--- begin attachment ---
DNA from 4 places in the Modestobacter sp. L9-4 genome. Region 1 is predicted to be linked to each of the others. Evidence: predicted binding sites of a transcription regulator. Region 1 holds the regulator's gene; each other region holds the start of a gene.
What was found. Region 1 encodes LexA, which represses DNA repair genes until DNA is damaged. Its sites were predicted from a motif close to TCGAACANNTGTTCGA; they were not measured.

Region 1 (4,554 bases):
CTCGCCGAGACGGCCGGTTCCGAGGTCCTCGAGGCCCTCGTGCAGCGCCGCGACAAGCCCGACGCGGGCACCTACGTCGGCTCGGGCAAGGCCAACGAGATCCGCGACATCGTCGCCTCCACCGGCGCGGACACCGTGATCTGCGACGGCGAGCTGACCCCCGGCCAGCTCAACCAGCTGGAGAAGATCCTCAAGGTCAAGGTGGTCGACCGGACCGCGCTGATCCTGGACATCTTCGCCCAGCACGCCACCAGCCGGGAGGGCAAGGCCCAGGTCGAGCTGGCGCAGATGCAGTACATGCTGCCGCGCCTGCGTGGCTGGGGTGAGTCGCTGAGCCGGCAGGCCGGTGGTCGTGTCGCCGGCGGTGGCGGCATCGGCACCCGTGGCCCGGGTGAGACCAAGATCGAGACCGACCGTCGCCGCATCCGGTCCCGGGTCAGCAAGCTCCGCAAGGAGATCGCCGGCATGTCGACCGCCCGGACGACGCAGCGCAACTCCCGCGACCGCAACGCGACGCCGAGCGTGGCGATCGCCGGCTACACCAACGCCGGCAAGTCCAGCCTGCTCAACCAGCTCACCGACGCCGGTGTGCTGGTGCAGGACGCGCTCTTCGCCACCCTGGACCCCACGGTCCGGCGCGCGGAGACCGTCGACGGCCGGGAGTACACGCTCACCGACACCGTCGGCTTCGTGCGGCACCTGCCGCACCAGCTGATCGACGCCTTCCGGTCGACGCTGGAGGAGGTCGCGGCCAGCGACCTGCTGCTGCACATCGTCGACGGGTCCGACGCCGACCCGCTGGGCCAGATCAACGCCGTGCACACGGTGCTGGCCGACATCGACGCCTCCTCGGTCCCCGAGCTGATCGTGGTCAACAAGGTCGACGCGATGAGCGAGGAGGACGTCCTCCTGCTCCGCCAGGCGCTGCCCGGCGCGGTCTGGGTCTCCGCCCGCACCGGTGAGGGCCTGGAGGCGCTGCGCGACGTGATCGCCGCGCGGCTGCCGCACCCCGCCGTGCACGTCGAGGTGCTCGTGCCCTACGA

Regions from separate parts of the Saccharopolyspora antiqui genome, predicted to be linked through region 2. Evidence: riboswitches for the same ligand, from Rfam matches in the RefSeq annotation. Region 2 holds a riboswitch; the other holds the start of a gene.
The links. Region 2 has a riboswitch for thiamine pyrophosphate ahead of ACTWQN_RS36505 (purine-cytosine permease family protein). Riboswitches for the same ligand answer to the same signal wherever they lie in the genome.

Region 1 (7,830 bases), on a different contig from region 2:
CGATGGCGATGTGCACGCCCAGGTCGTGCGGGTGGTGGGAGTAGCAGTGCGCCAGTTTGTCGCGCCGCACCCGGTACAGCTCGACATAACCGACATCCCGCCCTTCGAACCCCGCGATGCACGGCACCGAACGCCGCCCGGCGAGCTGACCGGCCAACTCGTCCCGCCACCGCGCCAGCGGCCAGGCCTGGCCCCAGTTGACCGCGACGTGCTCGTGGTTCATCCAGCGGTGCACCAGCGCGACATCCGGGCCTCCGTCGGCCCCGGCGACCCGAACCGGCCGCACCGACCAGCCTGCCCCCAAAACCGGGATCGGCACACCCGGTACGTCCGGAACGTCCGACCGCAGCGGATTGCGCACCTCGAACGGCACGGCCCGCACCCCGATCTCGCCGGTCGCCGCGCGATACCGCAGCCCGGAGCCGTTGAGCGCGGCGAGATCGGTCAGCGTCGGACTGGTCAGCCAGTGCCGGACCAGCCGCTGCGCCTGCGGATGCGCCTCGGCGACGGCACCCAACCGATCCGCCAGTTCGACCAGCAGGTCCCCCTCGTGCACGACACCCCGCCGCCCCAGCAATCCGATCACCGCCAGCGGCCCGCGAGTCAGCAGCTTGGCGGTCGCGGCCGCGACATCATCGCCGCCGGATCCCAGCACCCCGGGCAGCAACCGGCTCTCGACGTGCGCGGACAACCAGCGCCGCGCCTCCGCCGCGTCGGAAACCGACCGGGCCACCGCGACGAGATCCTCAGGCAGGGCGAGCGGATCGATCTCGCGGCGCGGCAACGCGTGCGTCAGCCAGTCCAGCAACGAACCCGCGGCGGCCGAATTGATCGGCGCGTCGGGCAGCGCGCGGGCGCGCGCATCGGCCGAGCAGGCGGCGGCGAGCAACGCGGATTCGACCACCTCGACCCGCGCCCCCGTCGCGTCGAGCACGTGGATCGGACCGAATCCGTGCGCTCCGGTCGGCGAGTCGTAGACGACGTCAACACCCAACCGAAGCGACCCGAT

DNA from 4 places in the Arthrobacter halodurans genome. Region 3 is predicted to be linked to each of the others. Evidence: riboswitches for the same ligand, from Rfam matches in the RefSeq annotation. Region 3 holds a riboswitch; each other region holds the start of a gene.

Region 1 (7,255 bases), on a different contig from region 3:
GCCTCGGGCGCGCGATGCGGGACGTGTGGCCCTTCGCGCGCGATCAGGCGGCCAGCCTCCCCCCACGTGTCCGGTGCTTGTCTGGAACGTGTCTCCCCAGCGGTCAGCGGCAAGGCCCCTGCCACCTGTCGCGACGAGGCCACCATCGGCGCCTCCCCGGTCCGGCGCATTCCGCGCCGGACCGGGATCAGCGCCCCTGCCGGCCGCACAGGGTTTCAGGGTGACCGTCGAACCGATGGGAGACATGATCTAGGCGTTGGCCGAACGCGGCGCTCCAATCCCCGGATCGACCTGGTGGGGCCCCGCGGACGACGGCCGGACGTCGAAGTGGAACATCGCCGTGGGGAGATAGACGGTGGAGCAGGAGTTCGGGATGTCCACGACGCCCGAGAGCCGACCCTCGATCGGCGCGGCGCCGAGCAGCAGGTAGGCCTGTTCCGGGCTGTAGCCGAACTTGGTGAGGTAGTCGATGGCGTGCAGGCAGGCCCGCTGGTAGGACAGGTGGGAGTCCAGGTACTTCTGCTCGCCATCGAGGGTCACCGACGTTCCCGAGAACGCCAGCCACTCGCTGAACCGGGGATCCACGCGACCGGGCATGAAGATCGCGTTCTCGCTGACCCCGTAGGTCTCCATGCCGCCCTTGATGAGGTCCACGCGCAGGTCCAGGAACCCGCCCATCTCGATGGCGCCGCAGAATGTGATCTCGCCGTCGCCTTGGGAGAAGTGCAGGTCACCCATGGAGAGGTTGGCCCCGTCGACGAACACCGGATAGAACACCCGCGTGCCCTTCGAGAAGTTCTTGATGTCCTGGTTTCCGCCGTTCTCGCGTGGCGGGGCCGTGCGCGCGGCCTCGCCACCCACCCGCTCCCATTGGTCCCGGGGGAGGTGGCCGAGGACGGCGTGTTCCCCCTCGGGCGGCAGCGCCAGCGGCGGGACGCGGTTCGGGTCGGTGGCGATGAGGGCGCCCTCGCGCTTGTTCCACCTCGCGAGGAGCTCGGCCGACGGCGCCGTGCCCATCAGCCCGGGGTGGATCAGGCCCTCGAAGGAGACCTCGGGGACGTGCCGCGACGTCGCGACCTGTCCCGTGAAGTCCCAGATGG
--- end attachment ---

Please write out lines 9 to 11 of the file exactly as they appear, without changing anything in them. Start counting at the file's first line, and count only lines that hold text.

DNA from 4 places in the Arthrobacter halodurans genome. Region 3 is predicted to be linked to each of the others. Evidence: riboswitches for the same ligand, from Rfam matches in the RefSeq annotation. Region 3 holds a riboswitch; each other region holds the start of a gene.

Region 1 (7,255 bases), on a different contig from region 3:
GCCTCGGGCGCGCGATGCGGGACGTGTGGCCCTTCGCGCGCGATCAGGCGGCCAGCCTCCCCCCACGTGTCCGGTGCTTGTCTGGAACGTGTCTCCCCAGCGGTCAGCGGCAAGGCCCCTGCCACCTGTCGCGACGAGGCCACCATCGGCGCCTCCCCGGTCCGGCGCATTCCGCGCCGGACCGGGATCAGCGCCCCTGCCGGCCGCACAGGGTTTCAGGGTGACCGTCGAACCGATGGGAGACATGATCTAGGCGTTGGCCGAACGCGGCGCTCCAATCCCCGGATCGACCTGGTGGGGCCCCGCGGACGACGGCCGGACGTCGAAGTGGAACATCGCCGTGGGGAGATAGACGGTGGAGCAGGAGTTCGGGATGTCCACGACGCCCGAGAGCCGACCCTCGATCGGCGCGGCGCCGAGCAGCAGGTAGGCCTGTTCCGGGCTGTAGCCGAACTTGGTGAGGTAGTCGATGGCGTGCAGGCAGGCCCGCTGGTAGGACAGGTGGGAGTCCAGGTACTTCTGCTCGCCATCGAGGGTCACCGACGTTCCCGAGAACGCCAGCCACTCGCTGAACCGGGGATCCACGCGACCGGGCATGAAGATCGCGTTCTCGCTGACCCCGTAGGTCTCCATGCCGCCCTTGATGAGGTCCACGCGCAGGTCCAGGAACCCGCCCATCTCGATGGCGCCGCAGAATGTGATCTCGCCGTCGCCTTGGGAGAAGTGCAGGTCACCCATGGAGAGGTTGGCCCCGTCGACGAACACCGGATAGAACACCCGCGTGCCCTTCGAGAAGTTCTTGATGTCCTGGTTTCCGCCGTTCTCGCGTGGCGGGGCCGTGCGCGCGGCCTCGCCACCCACCCGCTCCCATTGGTCCCGGGGGAGGTGGCCGAGGACGGCGTGTTCCCCCTCGGGCGGCAGCGCCAGCGGCGGGACGCGGTTCGGGTCGGTGGCGATGAGGGCGCCCTCGCGCTTGTTCCACCTCGCGAGGAGCTCGGCCGACGGCGCCGTGCCCATCAGCCCGGGGTGGATCAGGCCCTCGAAGGAGACCTCGGGGACGTGCCGCGACGTCGCGACCTGTCCCGTGAAGTCCCAGATGG